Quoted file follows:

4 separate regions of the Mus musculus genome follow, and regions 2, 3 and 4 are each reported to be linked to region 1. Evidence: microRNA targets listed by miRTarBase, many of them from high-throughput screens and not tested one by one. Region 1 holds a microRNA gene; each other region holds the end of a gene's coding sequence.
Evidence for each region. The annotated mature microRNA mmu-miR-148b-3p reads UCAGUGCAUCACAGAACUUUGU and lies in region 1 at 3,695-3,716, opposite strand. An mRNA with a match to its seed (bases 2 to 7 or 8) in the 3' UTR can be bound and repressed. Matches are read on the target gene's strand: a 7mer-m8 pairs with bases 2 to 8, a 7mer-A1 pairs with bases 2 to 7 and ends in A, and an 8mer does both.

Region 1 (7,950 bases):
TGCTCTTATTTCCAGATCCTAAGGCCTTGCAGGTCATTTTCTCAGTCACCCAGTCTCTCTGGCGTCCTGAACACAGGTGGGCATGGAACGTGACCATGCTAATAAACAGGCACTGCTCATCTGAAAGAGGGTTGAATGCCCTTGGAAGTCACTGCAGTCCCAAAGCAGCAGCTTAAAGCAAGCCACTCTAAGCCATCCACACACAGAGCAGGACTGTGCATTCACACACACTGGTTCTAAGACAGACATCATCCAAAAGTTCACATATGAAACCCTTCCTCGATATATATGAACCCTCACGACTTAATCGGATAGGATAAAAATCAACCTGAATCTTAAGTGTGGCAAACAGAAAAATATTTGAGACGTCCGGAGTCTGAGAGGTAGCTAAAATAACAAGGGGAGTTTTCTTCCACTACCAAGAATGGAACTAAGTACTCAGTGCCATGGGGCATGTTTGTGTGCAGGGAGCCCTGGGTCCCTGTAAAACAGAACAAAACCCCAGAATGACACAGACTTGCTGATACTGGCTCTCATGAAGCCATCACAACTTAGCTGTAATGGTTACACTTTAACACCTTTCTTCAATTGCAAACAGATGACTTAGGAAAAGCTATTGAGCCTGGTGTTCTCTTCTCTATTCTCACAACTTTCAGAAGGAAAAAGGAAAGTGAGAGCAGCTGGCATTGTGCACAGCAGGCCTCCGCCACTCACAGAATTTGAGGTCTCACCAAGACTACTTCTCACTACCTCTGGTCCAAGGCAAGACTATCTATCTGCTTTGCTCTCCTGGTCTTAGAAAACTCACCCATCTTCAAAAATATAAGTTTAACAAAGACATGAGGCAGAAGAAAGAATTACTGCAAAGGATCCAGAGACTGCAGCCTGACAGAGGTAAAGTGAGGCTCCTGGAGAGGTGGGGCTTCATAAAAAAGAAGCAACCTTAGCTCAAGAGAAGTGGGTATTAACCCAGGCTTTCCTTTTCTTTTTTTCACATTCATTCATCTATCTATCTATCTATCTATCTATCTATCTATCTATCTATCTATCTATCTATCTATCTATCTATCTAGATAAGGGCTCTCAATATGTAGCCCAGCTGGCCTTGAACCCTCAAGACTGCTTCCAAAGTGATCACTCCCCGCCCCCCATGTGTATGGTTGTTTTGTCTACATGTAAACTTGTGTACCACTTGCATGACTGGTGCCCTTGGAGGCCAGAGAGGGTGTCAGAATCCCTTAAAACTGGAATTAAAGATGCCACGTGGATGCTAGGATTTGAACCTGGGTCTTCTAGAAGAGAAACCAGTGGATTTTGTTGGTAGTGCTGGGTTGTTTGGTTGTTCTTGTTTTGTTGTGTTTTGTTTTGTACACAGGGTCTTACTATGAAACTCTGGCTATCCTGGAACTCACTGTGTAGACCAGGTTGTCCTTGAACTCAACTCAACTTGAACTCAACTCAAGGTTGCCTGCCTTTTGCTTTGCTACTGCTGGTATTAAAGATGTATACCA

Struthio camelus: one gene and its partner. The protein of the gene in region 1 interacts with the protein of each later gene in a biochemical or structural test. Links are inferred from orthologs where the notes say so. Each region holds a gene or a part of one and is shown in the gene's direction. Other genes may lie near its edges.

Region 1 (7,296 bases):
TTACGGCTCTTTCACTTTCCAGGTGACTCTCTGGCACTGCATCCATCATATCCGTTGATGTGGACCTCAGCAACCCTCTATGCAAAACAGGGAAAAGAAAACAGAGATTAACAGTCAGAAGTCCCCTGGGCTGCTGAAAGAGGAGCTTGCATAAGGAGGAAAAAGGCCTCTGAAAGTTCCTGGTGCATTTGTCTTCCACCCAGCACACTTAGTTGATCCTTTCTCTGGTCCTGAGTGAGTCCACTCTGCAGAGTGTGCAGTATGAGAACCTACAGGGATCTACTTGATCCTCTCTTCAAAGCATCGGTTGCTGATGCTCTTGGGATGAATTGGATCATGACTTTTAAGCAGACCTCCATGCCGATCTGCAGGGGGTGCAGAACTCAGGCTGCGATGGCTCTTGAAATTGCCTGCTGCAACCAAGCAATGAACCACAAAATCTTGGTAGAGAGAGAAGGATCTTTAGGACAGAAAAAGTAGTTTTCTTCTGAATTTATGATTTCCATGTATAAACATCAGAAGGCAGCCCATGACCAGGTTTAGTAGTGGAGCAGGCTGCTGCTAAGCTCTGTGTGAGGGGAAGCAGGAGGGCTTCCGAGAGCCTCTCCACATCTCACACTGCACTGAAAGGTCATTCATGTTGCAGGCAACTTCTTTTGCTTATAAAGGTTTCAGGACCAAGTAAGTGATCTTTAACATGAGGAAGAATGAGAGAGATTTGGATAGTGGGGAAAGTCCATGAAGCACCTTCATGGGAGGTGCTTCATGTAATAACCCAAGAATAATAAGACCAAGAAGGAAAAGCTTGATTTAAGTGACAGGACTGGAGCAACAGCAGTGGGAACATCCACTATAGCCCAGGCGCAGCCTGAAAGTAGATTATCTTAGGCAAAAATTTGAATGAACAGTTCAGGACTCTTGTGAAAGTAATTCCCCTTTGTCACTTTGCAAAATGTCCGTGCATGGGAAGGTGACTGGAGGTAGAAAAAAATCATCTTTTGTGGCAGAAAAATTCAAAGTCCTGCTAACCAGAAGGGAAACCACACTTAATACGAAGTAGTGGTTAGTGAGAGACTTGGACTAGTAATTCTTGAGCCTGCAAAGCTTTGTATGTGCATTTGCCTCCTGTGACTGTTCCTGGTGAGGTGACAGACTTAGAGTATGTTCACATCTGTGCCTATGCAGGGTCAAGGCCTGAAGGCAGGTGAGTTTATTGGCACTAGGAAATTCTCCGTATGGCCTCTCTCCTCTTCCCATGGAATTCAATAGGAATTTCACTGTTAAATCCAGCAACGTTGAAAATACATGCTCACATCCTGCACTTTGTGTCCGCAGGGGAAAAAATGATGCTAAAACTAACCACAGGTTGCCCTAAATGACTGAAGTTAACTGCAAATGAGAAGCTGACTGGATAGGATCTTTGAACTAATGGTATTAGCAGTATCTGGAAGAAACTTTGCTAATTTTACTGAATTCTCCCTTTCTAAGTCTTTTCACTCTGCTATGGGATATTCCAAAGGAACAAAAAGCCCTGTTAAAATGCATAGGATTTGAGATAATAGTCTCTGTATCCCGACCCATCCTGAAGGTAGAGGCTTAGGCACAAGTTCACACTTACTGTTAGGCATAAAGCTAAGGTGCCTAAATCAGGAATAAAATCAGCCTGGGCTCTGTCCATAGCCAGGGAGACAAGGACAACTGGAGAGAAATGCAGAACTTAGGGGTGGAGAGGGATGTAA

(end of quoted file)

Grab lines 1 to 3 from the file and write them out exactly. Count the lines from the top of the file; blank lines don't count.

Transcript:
4 separate regions of the Mus musculus genome follow, and regions 2, 3 and 4 are each reported to be linked to region 1. Evidence: microRNA targets listed by miRTarBase, many of them from high-throughput screens and not tested one by one. Region 1 holds a microRNA gene; each other region holds the end of a gene's coding sequence.
Evidence for each region. The annotated mature microRNA mmu-miR-148b-3p reads UCAGUGCAUCACAGAACUUUGU and lies in region 1 at 3,695-3,716, opposite strand. An mRNA with a match to its seed (bases 2 to 7 or 8) in the 3' UTR can be bound and repressed. Matches are read on the target gene's strand: a 7mer-m8 pairs with bases 2 to 8, a 7mer-A1 pairs with bases 2 to 7 and ends in A, and an 8mer does both.

Region 1 (7,950 bases):